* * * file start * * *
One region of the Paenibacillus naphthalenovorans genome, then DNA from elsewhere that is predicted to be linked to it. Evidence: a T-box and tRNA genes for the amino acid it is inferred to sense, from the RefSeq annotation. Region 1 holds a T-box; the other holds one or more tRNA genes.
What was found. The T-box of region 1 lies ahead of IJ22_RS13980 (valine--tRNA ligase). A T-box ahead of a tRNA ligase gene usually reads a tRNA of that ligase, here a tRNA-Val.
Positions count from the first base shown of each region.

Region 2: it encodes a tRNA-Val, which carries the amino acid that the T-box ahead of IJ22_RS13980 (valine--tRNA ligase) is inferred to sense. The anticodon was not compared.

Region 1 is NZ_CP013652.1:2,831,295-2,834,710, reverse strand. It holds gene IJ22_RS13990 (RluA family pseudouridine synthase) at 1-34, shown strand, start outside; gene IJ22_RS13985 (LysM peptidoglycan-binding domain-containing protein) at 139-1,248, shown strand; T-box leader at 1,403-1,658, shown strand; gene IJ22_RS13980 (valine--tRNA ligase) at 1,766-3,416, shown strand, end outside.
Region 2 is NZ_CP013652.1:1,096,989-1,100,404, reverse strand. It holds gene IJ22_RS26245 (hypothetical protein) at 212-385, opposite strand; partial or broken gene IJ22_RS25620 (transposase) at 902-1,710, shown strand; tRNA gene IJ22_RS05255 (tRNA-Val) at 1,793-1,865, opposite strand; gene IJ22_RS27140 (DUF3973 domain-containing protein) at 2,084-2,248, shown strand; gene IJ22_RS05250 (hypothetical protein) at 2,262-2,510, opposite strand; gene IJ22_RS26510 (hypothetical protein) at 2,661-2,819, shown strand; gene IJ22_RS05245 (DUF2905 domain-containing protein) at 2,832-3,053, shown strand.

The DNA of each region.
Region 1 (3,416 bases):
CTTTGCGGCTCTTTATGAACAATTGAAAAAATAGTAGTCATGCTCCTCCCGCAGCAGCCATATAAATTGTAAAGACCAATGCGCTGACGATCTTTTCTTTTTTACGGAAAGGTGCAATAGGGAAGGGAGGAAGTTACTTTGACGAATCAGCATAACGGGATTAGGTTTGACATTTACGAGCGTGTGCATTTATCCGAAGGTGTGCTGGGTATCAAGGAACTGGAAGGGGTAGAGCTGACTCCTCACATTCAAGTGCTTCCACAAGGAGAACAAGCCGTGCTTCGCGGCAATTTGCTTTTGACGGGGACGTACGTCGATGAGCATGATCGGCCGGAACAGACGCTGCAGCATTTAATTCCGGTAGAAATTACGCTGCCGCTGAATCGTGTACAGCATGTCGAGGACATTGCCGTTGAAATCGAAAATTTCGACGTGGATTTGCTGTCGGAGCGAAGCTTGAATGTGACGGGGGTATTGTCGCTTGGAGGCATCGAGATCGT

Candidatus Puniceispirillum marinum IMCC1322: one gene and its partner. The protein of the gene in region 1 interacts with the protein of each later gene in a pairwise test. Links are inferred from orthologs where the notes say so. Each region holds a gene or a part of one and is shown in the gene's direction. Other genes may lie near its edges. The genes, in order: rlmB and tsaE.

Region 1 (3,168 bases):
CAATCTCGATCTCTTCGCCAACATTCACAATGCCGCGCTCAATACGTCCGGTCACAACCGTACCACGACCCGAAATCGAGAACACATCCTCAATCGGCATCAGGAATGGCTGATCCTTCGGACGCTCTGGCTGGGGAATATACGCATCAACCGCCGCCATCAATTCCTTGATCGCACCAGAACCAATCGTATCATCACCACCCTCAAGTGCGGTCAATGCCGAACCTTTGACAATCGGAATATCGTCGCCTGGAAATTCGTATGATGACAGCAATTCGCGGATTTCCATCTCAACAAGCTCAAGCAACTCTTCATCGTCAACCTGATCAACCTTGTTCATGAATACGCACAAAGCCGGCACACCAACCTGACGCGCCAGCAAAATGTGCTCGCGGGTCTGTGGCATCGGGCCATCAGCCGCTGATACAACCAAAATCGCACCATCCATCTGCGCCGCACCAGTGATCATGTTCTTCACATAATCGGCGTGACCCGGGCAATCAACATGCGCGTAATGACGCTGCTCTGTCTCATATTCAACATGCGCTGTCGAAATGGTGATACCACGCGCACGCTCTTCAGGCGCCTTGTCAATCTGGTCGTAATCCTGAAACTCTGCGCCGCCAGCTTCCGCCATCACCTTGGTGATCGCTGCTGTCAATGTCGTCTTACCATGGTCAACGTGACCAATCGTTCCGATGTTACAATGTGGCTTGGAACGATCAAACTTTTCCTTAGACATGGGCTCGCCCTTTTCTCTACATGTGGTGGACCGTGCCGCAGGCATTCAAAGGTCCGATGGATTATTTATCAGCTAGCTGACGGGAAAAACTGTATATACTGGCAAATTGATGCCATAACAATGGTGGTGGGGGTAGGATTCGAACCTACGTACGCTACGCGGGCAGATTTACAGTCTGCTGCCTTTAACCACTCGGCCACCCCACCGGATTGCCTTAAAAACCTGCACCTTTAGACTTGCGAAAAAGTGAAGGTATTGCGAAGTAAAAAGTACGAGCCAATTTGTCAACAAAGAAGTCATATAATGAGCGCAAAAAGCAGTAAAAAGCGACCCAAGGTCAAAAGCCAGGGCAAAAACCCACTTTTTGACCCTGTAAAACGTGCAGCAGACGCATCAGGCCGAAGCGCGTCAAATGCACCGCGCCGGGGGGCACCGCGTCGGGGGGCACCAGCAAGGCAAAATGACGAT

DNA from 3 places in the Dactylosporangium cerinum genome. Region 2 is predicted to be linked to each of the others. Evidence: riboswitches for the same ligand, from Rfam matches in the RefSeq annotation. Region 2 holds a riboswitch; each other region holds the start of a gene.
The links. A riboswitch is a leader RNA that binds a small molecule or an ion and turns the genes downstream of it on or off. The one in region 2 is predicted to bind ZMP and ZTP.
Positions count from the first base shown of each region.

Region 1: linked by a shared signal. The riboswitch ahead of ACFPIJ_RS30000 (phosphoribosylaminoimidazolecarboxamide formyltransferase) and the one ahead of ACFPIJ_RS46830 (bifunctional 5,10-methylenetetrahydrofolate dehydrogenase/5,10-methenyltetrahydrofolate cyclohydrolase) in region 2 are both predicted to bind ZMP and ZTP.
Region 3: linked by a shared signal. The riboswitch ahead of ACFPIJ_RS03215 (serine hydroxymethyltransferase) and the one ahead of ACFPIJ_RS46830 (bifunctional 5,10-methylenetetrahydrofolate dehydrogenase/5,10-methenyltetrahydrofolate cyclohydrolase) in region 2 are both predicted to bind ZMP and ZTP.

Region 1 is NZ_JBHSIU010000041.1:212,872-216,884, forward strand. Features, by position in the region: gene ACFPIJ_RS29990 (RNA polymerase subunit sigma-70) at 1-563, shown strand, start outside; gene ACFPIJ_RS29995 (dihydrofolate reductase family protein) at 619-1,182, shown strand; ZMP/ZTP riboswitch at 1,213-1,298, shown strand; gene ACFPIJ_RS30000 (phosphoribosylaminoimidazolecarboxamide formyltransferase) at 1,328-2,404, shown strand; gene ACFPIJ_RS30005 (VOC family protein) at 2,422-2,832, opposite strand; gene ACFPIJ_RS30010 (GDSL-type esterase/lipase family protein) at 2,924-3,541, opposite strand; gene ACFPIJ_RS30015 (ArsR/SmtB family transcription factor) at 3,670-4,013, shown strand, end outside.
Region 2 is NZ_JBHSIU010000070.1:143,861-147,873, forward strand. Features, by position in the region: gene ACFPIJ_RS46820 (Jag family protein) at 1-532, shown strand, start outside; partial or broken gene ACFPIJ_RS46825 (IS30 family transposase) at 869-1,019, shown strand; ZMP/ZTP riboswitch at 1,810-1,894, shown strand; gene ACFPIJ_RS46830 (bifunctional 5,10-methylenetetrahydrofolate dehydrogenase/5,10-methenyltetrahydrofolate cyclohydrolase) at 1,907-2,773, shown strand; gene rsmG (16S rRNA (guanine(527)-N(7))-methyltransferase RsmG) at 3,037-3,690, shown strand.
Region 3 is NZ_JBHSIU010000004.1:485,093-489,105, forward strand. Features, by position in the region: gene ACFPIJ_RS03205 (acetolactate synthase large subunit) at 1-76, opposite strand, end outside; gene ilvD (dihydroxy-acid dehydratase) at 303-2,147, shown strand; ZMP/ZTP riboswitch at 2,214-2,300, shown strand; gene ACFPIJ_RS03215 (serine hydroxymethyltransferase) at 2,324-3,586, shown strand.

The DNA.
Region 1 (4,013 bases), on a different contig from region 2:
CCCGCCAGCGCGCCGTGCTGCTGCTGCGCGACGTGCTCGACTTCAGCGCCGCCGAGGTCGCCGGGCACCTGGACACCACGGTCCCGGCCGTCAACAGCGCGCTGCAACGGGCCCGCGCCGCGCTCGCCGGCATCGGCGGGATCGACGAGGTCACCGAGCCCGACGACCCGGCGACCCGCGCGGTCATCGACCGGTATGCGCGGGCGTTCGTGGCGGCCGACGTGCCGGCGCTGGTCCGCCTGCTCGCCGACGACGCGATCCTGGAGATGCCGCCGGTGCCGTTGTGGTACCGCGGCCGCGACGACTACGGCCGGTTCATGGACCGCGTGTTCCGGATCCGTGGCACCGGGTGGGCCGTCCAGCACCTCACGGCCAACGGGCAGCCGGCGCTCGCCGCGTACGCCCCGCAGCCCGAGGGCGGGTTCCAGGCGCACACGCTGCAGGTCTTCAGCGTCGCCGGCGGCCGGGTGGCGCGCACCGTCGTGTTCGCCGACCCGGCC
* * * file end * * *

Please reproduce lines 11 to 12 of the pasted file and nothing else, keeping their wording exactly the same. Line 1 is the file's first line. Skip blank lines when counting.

Region 1 (3,168 bases):
CAATCTCGATCTCTTCGCCAACATTCACAATGCCGCGCTCAATACGTCCGGTCACAACCGTACCACGACCCGAAATCGAGAACACATCCTCAATCGGCATCAGGAATGGCTGATCCTTCGGACGCTCTGGCTGGGGAATATACGCATCAACCGCCGCCATCAATTCCTTGATCGCACCAGAACCAATCGTATCATCACCACCCTCAAGTGCGGTCAATGCCGAACCTTTGACAATCGGAATATCGTCGCCTGGAAATTCGTATGATGACAGCAATTCGCGGATTTCCATCTCAACAAGCTCAAGCAACTCTTCATCGTCAACCTGATCAACCTTGTTCATGAATACGCACAAAGCCGGCACACCAACCTGACGCGCCAGCAAAATGTGCTCGCGGGTCTGTGGCATCGGGCCATCAGCCGCTGATACAACCAAAATCGCACCATCCATCTGCGCCGCACCAGTGATCATGTTCTTCACATAATCGGCGTGACCCGGGCAATCAACATGCGCGTAATGACGCTGCTCTGTCTCATATTCAACATGCGCTGTCGAAATGGTGATACCACGCGCACGCTCTTCAGGCGCCTTGTCAATCTGGTCGTAATCCTGAAACTCTGCGCCGCCAGCTTCCGCCATCACCTTGGTGATCGCTGCTGTCAATGTCGTCTTACCATGGTCAACGTGACCAATCGTTCCGATGTTACAATGTGGCTTGGAACGATCAAACTTTTCCTTAGACATGGGCTCGCCCTTTTCTCTACATGTGGTGGACCGTGCCGCAGGCATTCAAAGGTCCGATGGATTATTTATCAGCTAGCTGACGGGAAAAACTGTATATACTGGCAAATTGATGCCATAACAATGGTGGTGGGGGTAGGATTCGAACCTACGTACGCTACGCGGGCAGATTTACAGTCTGCTGCCTTTAACCACTCGGCCACCCCACCGGATTGCCTTAAAAACCTGCACCTTTAGACTTGCGAAAAAGTGAAGGTATTGCGAAGTAAAAAGTACGAGCCAATTTGTCAACAAAGAAGTCATATAATGAGCGCAAAAAGCAGTAAAAAGCGACCCAAGGTCAAAAGCCAGGGCAAAAACCCACTTTTTGACCCTGTAAAACGTGCAGCAGACGCATCAGGCCGAAGCGCGTCAAATGCACCGCGCCGGGGGGCACCGCGTCGGGGGGCACCAGCAAGGCAAAATGACGAT